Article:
Today is "Cyber Monday", the biggest online-shopping day of the year. And no doubt, you have already been bombarded by emails and Facebook ads for the hottest deals. But before you click on any links, before you give your credit card information to anyone online, be sure to find out who's naughty or nice!
Holidays are a time when scammers put their social engineering skills to use, enticing us to buy - or at least try to buy - the hottest holiday gifts at prices that are too good to be true. One of the most common online scams involves setting up fake shopping web sites where you can purchase great deals. However, once you enter your credit card information, the scam site is able to charge your card and you get...nothing.
With new technology comes new types of attacks. For instance, shopping with a mobile phone in hand is common now. We often walk down the aisle of our favorite big-box store scanning barcodes and comparing prices. New mobile-phone malware has appeared, promising to help you in your online shopping comparison, but instead of delivering bargains, it sends your information to the bad guys, or makes charges to your mobile phone bill.
Facebook scams usually entice you to "like" ads or companies that promise you a hot bargain. However, these are often a form of promotion, since every time you "like" someone on Facebook it appears in your timeline. Your like essentially acts as an endorsement for the phony company, and your unknowing friends spread the promotion by following your example and "like" it, too!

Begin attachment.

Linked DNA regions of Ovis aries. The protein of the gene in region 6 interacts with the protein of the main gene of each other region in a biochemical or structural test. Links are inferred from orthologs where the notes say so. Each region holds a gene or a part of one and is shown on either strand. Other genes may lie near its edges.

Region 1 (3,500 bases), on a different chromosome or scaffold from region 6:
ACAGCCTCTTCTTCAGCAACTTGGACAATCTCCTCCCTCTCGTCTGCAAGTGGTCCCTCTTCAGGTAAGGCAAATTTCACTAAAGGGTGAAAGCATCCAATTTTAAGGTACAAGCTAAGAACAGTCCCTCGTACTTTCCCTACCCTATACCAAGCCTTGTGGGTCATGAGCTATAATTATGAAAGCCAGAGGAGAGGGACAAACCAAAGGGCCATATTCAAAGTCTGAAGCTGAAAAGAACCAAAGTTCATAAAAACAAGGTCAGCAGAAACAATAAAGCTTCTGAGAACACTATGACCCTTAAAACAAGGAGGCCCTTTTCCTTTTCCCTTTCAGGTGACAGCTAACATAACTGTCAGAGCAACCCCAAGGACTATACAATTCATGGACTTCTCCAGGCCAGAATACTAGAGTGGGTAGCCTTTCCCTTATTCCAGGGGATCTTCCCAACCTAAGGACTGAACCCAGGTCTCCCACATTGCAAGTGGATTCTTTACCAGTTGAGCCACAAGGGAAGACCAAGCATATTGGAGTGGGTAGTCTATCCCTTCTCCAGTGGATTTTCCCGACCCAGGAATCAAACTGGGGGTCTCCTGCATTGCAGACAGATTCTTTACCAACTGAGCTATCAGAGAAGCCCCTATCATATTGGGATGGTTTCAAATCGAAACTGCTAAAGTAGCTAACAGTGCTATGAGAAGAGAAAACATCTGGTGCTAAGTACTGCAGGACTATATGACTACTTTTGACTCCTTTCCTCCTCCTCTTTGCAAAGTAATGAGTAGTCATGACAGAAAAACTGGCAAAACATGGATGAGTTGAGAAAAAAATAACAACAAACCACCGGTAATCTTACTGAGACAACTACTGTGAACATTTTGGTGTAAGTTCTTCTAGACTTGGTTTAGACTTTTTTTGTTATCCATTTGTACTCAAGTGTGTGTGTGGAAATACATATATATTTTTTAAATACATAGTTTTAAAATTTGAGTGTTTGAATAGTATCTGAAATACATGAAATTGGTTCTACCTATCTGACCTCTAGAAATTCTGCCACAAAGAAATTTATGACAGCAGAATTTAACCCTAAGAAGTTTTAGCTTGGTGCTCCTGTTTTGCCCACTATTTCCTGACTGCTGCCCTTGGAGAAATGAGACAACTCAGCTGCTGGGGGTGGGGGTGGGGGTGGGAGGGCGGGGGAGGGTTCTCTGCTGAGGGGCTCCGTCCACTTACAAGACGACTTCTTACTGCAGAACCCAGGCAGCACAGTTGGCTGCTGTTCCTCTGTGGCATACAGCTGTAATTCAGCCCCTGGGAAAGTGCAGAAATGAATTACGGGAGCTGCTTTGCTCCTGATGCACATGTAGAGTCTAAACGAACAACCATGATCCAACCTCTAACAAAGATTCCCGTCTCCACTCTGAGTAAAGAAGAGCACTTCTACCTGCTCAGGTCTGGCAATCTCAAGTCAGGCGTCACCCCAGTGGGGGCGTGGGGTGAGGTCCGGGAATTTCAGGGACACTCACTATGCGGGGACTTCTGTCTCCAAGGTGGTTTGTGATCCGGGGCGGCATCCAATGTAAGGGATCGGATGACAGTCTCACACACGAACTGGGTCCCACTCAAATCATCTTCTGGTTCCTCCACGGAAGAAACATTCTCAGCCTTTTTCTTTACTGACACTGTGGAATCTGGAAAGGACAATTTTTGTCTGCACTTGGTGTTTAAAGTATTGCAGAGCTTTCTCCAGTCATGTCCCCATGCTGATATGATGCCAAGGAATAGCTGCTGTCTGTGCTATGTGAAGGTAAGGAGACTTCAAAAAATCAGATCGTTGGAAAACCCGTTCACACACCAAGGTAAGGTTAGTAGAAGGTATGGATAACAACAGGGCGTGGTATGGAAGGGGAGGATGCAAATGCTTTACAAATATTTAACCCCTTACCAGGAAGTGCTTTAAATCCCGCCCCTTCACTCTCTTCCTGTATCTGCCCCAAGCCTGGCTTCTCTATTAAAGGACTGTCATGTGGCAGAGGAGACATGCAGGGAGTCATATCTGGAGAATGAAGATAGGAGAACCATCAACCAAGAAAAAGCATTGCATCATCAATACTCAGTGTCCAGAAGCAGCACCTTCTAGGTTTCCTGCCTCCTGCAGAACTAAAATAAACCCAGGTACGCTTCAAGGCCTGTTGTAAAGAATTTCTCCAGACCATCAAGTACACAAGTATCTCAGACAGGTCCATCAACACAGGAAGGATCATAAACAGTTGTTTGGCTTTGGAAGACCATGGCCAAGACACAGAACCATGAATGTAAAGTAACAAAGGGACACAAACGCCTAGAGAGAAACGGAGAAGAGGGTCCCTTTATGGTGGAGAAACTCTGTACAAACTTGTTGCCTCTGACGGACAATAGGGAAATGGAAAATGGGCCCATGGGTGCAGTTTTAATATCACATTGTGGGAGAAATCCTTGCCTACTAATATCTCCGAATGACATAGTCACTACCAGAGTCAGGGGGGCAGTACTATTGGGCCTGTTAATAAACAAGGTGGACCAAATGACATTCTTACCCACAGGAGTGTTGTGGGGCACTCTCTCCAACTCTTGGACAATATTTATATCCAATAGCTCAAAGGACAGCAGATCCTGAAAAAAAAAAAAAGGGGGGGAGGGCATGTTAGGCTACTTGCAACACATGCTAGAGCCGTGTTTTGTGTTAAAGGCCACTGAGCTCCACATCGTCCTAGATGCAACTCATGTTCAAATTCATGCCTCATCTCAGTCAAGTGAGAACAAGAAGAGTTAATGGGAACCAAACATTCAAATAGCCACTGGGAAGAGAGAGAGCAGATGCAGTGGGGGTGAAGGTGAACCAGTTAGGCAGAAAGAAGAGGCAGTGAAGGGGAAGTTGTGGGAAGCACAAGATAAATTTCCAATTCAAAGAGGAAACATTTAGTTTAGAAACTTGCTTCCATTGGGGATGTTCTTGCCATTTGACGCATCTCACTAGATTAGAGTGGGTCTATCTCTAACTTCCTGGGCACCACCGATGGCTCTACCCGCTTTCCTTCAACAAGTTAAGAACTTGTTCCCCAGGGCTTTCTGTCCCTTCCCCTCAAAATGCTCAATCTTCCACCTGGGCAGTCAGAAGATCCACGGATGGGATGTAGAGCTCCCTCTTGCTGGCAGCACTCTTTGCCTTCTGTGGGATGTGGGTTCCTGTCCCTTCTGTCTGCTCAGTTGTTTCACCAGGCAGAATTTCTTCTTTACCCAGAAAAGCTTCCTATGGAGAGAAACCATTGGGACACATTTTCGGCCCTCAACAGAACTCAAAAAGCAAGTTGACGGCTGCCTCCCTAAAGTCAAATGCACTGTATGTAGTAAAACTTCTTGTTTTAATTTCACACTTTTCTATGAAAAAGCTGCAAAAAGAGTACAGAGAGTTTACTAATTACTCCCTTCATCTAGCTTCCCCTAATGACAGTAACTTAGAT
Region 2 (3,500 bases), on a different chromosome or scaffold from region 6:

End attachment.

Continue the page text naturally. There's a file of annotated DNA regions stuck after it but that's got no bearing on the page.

Some good rules to follow during the holidays:
- If the deal is too good to be true, it probably is. Be very, very, skeptical of bargains that arrive in your inbox from unknown retailers.
- Never, ever click on a link in an email or Facebook post before verifying the link is good. If the email appears to be from a well-known retailer like Amazon or Apple, skip the link in the email, and go straight to the site in your browser.
- Use a credit card instead of a debit card when making purchases online. Most credit card companies limit your obligation when you've been scammed online. Debit card transactions have no such limitations on liability. A scammer can take every dime from your bank account, and your bank has no obligation to limit your loss.
Here are some good resources for helping you stay safe during the holiday shopping: